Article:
During the past decade, various manufacturers of non-German lineage have unveiled sport sedans or coupes with the promise that they would compete head-on against Audi, Mercedes and, especially, BMW.
The American challenge started in earnest with the introduction of the first Cadillac CTS in 2002.
To be fair, General Motors was less likely to compare the CTS to its competitors than to describe it as the first step in the rebirth of a brand. In this respect, the company was on the mark; despite not having aged well, the first-generation CTS propelled Cadillac in a bold direction. The second-generation CTS (2007-12) became better looking and higher performing and two spin-offs, a coupe and a wagon, joined the fleet successfully.
Now, with the third-generation CTS in the market – slightly larger, yet lighter than before – the time is finally right for comparisons with the world’s best sport sedans. The CTS is built upon the same rear-wheel-drive platform as the Cadillac ATS, the compact sedan that debuted to significant acclaim last year (this platform will also be used for the next Camaro). In late 2012, I drove the ATS around Canadian Tire Motorsport Park and came away flat-out impressed at how well it handled. It’s the real deal and so, too, is this latest Cadillac.
During a recent week I test-drove the CTS 3.6 AWD – one up from the base model. Without the luxury of a racetrack to evaluate the car’s handling, I headed to suburban Mississauga where the roads had stayed unplowed or snow had been piled into neat pylons in cul-de-sacs.
Drifting around a snowy circle at just 17 km/h – the slick head-up display (HUD) confirming this speed – with the two-stage traction control system disabled completely (a nice touch: so many manufacturers won’t allow the driver complete control), the all-wheel-drive CTS maintained a perfect trajectory through an easy fishtail.
To complement its drifting capacity, the sport suspension system expertly kept the tires in contact with the road, regardless of how rough the surface. Cornering was flat and easily controlled. And the electric power steering, among the best of its kind, has a connected feel to it. Other manufacturers, including the Germans, are losing their grip on this feature.
Under power, the CTS 3.6 AWD was both refined and entertaining, but it’s no speed demon – that mandate is reserved for the forthcoming CTS VSport and the eventual CTS-V.
There are further clues that the CTS is a real driver’s car: The brakes had a powerful feel that is uncommon in a car not intended for the track. In manual mode, the engine bounced off the rev limiter rather than upshift automatically (as so many other cars do). And the paddle shifters – they’re large and metallic. While this last point might seem obtuse, many “sporty” cars are undermined by the feeling of small, plastic paddle shifters.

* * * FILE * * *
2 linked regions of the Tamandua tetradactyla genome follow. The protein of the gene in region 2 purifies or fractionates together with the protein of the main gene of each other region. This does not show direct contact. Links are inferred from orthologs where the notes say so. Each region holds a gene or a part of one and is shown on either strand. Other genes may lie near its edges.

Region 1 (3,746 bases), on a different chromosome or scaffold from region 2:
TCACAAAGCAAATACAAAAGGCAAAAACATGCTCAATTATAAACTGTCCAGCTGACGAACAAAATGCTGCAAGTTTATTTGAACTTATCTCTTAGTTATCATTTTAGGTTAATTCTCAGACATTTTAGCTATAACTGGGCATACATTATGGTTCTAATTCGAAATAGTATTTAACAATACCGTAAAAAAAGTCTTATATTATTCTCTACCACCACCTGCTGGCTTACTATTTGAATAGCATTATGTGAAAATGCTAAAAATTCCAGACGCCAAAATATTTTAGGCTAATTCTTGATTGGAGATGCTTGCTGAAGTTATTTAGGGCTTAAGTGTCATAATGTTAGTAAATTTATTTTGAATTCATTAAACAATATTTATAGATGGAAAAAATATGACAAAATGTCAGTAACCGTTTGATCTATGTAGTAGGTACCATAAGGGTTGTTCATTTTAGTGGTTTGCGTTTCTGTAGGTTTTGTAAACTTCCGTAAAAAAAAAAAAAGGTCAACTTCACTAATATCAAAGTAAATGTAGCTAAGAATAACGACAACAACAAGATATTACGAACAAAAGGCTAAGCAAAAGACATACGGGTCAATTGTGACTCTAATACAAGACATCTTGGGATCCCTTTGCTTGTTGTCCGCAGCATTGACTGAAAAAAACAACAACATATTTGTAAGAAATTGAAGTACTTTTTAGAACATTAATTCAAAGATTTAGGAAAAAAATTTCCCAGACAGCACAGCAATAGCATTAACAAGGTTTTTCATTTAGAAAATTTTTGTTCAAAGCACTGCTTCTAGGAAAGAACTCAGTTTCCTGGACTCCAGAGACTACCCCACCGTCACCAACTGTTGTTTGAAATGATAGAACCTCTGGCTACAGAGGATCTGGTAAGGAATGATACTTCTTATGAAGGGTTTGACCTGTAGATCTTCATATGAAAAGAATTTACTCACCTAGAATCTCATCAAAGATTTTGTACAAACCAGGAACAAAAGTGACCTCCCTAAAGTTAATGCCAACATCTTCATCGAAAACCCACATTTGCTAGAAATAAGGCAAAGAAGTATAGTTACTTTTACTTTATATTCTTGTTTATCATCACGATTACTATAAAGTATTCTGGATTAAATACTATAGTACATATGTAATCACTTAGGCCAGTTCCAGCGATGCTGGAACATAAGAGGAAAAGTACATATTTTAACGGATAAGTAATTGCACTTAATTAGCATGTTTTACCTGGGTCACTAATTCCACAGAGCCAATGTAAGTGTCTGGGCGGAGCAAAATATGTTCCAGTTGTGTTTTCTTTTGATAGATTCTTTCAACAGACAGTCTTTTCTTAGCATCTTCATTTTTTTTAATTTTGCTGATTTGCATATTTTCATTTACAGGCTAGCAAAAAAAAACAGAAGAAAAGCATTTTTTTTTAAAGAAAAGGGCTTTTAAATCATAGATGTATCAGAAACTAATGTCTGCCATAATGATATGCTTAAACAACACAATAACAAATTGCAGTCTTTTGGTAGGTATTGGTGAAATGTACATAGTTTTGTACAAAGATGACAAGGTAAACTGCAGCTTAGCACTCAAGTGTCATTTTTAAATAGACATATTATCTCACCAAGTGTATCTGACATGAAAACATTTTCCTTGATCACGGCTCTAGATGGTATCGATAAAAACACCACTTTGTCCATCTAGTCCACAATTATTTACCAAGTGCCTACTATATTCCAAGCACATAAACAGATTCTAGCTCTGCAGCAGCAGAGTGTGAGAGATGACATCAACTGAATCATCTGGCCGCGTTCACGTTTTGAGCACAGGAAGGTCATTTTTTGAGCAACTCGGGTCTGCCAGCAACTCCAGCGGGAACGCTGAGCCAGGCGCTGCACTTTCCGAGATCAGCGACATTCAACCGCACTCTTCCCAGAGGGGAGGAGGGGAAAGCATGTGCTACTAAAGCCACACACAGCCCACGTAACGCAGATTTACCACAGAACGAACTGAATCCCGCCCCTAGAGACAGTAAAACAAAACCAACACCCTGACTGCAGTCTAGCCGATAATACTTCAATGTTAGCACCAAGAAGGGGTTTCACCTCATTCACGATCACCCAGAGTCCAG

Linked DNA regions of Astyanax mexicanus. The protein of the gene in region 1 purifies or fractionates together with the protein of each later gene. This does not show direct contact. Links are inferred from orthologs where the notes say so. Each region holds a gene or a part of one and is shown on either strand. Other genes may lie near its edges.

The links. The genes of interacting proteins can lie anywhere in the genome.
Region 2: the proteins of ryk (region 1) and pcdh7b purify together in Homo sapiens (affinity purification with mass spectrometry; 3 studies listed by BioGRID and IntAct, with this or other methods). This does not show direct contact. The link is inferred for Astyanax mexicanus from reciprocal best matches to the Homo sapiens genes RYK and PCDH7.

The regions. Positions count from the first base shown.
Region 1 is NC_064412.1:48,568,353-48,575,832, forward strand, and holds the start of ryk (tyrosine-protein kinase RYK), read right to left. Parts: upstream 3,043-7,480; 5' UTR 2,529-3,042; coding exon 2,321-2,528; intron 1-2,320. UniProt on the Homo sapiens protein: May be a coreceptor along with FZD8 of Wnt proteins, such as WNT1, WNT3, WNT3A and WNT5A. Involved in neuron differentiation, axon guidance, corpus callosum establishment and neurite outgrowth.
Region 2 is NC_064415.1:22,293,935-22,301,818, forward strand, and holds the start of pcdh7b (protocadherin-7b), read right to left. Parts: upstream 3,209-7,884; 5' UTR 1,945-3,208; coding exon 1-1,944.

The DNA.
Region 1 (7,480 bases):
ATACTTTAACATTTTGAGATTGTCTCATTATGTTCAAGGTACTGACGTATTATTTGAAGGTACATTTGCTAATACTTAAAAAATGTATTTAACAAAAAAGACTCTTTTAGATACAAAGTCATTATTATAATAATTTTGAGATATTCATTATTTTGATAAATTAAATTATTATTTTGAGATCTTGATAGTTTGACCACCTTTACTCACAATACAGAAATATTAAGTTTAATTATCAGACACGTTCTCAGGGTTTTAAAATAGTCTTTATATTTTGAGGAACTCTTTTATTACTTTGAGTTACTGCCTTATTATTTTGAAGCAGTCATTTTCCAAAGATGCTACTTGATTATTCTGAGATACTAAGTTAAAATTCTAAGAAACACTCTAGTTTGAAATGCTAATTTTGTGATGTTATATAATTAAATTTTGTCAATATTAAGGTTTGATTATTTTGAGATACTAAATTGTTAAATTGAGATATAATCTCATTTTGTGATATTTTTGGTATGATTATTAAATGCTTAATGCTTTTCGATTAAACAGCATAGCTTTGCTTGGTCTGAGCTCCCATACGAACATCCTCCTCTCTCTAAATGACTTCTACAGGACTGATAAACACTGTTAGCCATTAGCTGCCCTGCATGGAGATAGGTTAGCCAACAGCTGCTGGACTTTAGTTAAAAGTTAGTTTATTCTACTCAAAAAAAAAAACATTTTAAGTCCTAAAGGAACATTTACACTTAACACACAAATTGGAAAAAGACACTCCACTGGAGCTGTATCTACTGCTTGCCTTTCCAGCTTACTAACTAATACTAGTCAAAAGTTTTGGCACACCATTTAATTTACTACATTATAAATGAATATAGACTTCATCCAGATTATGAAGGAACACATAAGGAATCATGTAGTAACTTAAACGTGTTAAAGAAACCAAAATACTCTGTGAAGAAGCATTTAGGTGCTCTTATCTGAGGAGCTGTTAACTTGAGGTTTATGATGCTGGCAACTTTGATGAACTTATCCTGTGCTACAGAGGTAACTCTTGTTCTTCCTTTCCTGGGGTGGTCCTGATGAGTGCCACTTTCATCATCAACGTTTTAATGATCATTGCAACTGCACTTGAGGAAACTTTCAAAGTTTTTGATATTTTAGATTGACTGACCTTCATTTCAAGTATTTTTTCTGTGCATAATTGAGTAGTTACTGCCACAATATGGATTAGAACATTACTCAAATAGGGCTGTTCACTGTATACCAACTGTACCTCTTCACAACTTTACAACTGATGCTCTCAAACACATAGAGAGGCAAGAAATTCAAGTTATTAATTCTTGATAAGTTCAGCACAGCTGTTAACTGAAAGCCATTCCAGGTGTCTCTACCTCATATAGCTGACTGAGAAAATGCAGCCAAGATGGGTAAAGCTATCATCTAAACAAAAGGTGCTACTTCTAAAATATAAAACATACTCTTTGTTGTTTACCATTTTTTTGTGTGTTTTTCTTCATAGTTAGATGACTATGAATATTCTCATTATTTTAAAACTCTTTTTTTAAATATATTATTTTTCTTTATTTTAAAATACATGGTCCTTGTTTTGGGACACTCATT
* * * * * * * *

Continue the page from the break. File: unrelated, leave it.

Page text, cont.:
The passenger compartment of the Cadillac is luxurious, but the exceedingly ambitious focus on technology detracts from the overall appeal. The materials used have a great look and feel, but the car maker’s CUE infotainment system is like a Christmas tree with too many decorations.
The version tested also featured the HUD and a configurable gauge cluster in the instrument panel. There are numbers, gauges and read-outs galore. Even with two of the fields left blank, there’s too much going on in the instrument cluster, including information that is repeated (needlessly) in the HUD.
All things considered, though, this information overload doesn’t prevent the dynamite qualities of this stunning sedan from shining through.
When I first learned the base price of the 2014 Cadillac CTS 3.6 AWD – after the test was complete – I was taken aback. I expected the American challenger to come in at a lower price than its direct rivals; instead, at $71,690, it’s a bit more expensive than a comparably equipped BMW 5 Series or Mercedes-Benz E-Class, and about the same as a Audi A6. It’s also significantly pricier in Canada than south of the border, at least $5,000 by my count.
But GM is entitled to charge a premium for the CTS based on quality alone – it’s a winner. It’s also an absolute class leader in some respects and a genuine threat in all the rest.
2014 Cadillac CTS 3.6 Premium AWDType: mid-size sedan
Base Price: $71,690; as tested: $76,025
Engine: 3.6-litre V-6
Horsepower/torque: 321 hp/275 ft-lbs
Transmission: six-speed automatic
Fuel economy: (litres/100 km): 13.0 city; 9.0 highway
Alternatives: Audi A6 3.0T, BMW 535i xDrive, Mercedes-Benz E350 4MATIC
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